By contrast current policy seems entirely aimed at legislating to reduce civil liberties whilst justifying this by reference to "secret briefings" (of the threat see: link), with the classic side-effect that the consequences of such policy fall equally on all of us instead of being focused on the offender. Why introduce new legislation, why not use existing statute?

By the way, the notion that the law abiding have nothing to fear from such legislation is completely bogus. I don't need to be actually arrested for the liberties under which I live to be reduced; generally speaking that attitude is the first step towards a police state.

Treason, that is a charge of treason, is not something we should be ashamed of. We are all citizens, it is entirely reasonable that we should expect the same degree of loyalty from all our fellows. When this is lacking we should have the confidence to say so, and where necessary take action. After all we now know what failing to take action can lead to.

Friday, 1 May 2009

Is the Prime Minister losing it?

The Prime Minister in this case being Gordon Brown, just in case this changes in the future... This is a quote from a "minister close to Mr Brown":

“We can still turn this round, but Gordon is not listening. He is lashing out and reacting to headlines. It’s all so reminiscent of the last months of John Major."

A comparison between John Major and Gordon Brown is in fact very interesting, but mostly for the contrasts it brings out not the similarities. Assuming for the moment that the relationship between No 10 and its parliamentary colleagues is in fact reminiscent of the last days of the Major premiership, this is what a comparison reveals:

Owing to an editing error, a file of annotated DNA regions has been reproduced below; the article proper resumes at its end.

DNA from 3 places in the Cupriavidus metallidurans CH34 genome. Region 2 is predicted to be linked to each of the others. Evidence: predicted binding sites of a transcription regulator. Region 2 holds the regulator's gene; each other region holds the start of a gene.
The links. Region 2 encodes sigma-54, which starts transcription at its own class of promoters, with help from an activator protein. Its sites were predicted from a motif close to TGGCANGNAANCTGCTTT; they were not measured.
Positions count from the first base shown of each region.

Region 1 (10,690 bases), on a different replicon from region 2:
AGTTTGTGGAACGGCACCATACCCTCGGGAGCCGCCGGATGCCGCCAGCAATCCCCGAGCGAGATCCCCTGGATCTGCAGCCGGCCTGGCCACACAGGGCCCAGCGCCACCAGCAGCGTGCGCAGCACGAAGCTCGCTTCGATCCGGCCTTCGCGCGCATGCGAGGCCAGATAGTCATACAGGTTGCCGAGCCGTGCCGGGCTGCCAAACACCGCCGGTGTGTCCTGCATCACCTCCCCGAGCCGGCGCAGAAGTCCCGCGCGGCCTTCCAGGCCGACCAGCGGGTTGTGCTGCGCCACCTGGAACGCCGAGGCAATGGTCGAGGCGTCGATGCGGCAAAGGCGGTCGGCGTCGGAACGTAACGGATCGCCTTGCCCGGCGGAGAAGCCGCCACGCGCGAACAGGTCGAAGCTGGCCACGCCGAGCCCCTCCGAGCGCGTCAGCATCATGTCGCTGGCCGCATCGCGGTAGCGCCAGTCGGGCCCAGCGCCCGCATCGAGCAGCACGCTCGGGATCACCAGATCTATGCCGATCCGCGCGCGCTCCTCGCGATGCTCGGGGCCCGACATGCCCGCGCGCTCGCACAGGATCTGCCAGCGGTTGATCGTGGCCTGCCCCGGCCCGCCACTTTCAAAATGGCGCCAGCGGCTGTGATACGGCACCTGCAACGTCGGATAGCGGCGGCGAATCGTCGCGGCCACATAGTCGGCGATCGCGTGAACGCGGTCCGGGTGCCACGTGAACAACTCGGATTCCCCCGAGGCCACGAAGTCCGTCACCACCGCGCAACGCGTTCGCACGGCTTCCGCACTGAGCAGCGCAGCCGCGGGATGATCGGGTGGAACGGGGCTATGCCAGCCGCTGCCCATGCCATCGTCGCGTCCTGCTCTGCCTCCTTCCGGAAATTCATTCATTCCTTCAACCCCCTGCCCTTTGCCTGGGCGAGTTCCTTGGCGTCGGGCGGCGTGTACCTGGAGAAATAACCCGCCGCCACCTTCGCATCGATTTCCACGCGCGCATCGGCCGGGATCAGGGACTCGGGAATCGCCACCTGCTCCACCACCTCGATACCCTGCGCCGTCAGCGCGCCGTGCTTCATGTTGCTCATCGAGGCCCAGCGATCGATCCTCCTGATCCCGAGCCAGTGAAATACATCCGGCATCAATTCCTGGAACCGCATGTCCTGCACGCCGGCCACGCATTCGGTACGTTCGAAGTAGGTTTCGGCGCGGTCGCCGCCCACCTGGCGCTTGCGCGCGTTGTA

1. John Major was elected in 1992 with a majority of around 20, which by the end had dwindled in one way or another to practically zero.
  2. Gordon Brown inherited a majority of 64 or so. Which has declined slightly but is still far greater than the best that Major ever had (in his 2nd term).
Despite his tiny majority John Major was able to pass crucial legislation, such as the ratification of the Maastricht Treaty, in the teeth of determined opposition from within his own party. And before one forgets, one of the principle beneficiaries of this treaty has been Gordon Brown himself as without it we would have been obliged by treaty to enter the Euro, something even GB himself recognised as being a bad idea. Whatever you may think of his relations with his backbenchers, John Major's policies were sound.

By contrast Gordon Brown, with his far larger majority, is now finding that he cannot get his legislation past his own backbenchers. Of course this isn't helped by taking the wrong side of the argument as he did over the rights of Gurkhas to settle here, but that is just a simple demonstration of his lack of sound judgment and bad policy making.

(As an aside: is this a sudden loss of good judgement, or do you believe he never had particularly good judgement?)

The economy that John Major handed over to Gordon Brown was thriving, with steady growth and falling unemployment; the economy that GB is going to hand over to David Cameron is characterised by deep recession, rising unemployment, record bankruptcies and national debt and budget deficits that defy the imagination they are so large. This is what the comparison between John Major and Gordon Brown reveals.

(Afternote: for the view from the horse's mouth, so to speak, see: Link)